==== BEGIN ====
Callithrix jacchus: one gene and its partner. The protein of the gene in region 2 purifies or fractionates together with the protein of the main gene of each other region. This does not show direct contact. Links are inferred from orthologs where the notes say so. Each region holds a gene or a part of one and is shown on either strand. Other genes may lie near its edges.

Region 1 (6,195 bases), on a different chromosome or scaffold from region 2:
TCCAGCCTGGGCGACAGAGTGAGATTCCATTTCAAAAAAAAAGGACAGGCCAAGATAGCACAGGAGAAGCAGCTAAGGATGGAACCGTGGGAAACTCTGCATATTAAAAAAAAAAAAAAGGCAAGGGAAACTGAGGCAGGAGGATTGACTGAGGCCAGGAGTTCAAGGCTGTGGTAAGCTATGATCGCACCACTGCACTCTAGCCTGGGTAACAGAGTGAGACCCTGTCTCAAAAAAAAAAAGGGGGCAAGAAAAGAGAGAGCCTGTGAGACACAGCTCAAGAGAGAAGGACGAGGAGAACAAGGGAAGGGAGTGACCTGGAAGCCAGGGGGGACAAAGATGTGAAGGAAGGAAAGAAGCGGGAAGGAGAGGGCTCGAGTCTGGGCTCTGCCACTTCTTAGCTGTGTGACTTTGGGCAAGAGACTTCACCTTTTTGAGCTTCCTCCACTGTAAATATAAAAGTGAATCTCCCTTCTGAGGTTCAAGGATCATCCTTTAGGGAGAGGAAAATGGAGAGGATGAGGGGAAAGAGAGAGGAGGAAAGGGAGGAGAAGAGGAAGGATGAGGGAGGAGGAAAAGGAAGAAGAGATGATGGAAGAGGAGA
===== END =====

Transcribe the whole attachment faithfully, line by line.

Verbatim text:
Callithrix jacchus: one gene and its partner. The protein of the gene in region 2 purifies or fractionates together with the protein of the main gene of each other region. This does not show direct contact. Links are inferred from orthologs where the notes say so. Each region holds a gene or a part of one and is shown on either strand. Other genes may lie near its edges.

Region 1 (6,195 bases), on a different chromosome or scaffold from region 2:
TCCAGCCTGGGCGACAGAGTGAGATTCCATTTCAAAAAAAAAGGACAGGCCAAGATAGCACAGGAGAAGCAGCTAAGGATGGAACCGTGGGAAACTCTGCATATTAAAAAAAAAAAAAAGGCAAGGGAAACTGAGGCAGGAGGATTGACTGAGGCCAGGAGTTCAAGGCTGTGGTAAGCTATGATCGCACCACTGCACTCTAGCCTGGGTAACAGAGTGAGACCCTGTCTCAAAAAAAAAAAGGGGGCAAGAAAAGAGAGAGCCTGTGAGACACAGCTCAAGAGAGAAGGACGAGGAGAACAAGGGAAGGGAGTGACCTGGAAGCCAGGGGGGACAAAGATGTGAAGGAAGGAAAGAAGCGGGAAGGAGAGGGCTCGAGTCTGGGCTCTGCCACTTCTTAGCTGTGTGACTTTGGGCAAGAGACTTCACCTTTTTGAGCTTCCTCCACTGTAAATATAAAAGTGAATCTCCCTTCTGAGGTTCAAGGATCATCCTTTAGGGAGAGGAAAATGGAGAGGATGAGGGGAAAGAGAGAGGAGGAAAGGGAGGAGAAGAGGAAGGATGAGGGAGGAGGAAAAGGAAGAAGAGATGATGGAAGAGGAGA